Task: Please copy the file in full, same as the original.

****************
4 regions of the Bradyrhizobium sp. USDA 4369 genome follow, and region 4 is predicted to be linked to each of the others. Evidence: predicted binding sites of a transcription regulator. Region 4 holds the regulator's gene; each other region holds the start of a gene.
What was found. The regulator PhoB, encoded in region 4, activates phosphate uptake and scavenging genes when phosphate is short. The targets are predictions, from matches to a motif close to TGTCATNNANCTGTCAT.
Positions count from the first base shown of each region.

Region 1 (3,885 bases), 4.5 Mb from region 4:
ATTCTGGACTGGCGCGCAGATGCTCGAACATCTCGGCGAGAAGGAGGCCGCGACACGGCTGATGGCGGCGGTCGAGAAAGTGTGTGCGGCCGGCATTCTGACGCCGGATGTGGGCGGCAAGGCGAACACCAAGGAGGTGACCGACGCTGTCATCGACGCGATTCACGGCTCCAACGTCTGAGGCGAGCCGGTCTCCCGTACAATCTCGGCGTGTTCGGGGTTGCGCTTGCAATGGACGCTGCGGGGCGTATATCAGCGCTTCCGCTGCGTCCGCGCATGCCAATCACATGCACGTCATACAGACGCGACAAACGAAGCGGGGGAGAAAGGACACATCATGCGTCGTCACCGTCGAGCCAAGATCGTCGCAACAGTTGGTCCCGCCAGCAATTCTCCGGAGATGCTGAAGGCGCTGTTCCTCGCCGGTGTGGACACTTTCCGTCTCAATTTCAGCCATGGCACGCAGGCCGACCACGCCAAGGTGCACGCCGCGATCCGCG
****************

4 regions of the Bradyrhizobium sp. USDA 4369 genome follow, and region 4 is predicted to be linked to each of the others. Evidence: predicted binding sites of a transcription regulator. Region 4 holds the regulator's gene; each other region holds the start of a gene.
What was found. The regulator PhoB, encoded in region 4, activates phosphate uptake and scavenging genes when phosphate is short. The targets are predictions, from matches to a motif close to TGTCATNNANCTGTCAT.
Positions count from the first base shown of each region.

Region 1 (3,885 bases), 4.5 Mb from region 4:
ATTCTGGACTGGCGCGCAGATGCTCGAACATCTCGGCGAGAAGGAGGCCGCGACACGGCTGATGGCGGCGGTCGAGAAAGTGTGTGCGGCCGGCATTCTGACGCCGGATGTGGGCGGCAAGGCGAACACCAAGGAGGTGACCGACGCTGTCATCGACGCGATTCACGGCTCCAACGTCTGAGGCGAGCCGGTCTCCCGTACAATCTCGGCGTGTTCGGGGTTGCGCTTGCAATGGACGCTGCGGGGCGTATATCAGCGCTTCCGCTGCGTCCGCGCATGCCAATCACATGCACGTCATACAGACGCGACAAACGAAGCGGGGGAGAAAGGACACATCATGCGTCGTCACCGTCGAGCCAAGATCGTCGCAACAGTTGGTCCCGCCAGCAATTCTCCGGAGATGCTGAAGGCGCTGTTCCTCGCCGGTGTGGACACTTTCCGTCTCAATTTCAGCCATGGCACGCAGGCCGACCACGCCAAGGTGCACGCCGCGATCCGCG